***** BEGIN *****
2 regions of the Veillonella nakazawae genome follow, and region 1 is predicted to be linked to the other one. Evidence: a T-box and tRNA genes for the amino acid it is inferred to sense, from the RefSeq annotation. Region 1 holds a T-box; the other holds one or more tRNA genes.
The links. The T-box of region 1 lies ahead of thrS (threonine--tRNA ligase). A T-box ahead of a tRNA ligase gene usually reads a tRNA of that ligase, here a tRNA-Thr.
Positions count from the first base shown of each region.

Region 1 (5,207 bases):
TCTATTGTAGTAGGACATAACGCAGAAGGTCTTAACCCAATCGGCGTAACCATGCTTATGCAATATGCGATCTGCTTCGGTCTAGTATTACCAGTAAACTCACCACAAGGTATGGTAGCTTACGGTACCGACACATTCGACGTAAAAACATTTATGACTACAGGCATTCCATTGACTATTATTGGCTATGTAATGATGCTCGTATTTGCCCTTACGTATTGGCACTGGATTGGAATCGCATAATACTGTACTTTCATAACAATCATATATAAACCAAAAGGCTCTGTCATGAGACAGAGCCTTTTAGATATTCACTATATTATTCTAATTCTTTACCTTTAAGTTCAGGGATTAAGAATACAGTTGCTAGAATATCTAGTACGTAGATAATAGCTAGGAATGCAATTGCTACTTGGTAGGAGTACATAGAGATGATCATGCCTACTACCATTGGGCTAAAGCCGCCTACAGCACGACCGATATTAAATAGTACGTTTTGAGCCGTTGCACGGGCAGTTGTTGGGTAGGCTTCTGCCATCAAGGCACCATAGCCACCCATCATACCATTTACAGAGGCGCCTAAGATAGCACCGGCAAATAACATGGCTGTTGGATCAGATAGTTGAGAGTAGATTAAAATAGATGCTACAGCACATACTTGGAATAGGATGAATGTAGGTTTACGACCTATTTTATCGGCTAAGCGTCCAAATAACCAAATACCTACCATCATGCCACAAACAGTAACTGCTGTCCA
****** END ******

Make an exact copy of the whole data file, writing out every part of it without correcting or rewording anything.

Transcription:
2 regions of the Veillonella nakazawae genome follow, and region 1 is predicted to be linked to the other one. Evidence: a T-box and tRNA genes for the amino acid it is inferred to sense, from the RefSeq annotation. Region 1 holds a T-box; the other holds one or more tRNA genes.
The links. The T-box of region 1 lies ahead of thrS (threonine--tRNA ligase). A T-box ahead of a tRNA ligase gene usually reads a tRNA of that ligase, here a tRNA-Thr.
Positions count from the first base shown of each region.

Region 1 (5,207 bases):
TCTATTGTAGTAGGACATAACGCAGAAGGTCTTAACCCAATCGGCGTAACCATGCTTATGCAATATGCGATCTGCTTCGGTCTAGTATTACCAGTAAACTCACCACAAGGTATGGTAGCTTACGGTACCGACACATTCGACGTAAAAACATTTATGACTACAGGCATTCCATTGACTATTATTGGCTATGTAATGATGCTCGTATTTGCCCTTACGTATTGGCACTGGATTGGAATCGCATAATACTGTACTTTCATAACAATCATATATAAACCAAAAGGCTCTGTCATGAGACAGAGCCTTTTAGATATTCACTATATTATTCTAATTCTTTACCTTTAAGTTCAGGGATTAAGAATACAGTTGCTAGAATATCTAGTACGTAGATAATAGCTAGGAATGCAATTGCTACTTGGTAGGAGTACATAGAGATGATCATGCCTACTACCATTGGGCTAAAGCCGCCTACAGCACGACCGATATTAAATAGTACGTTTTGAGCCGTTGCACGGGCAGTTGTTGGGTAGGCTTCTGCCATCAAGGCACCATAGCCACCCATCATACCATTTACAGAGGCGCCTAAGATAGCACCGGCAAATAACATGGCTGTTGGATCAGATAGTTGAGAGTAGATTAAAATAGATGCTACAGCACATACTTGGAATAGGATGAATGTAGGTTTACGACCTATTTTATCGGCTAAGCGTCCAAATAACCAAATACCTACCATCATGCCACAAACAGTAACTGCTGTCCA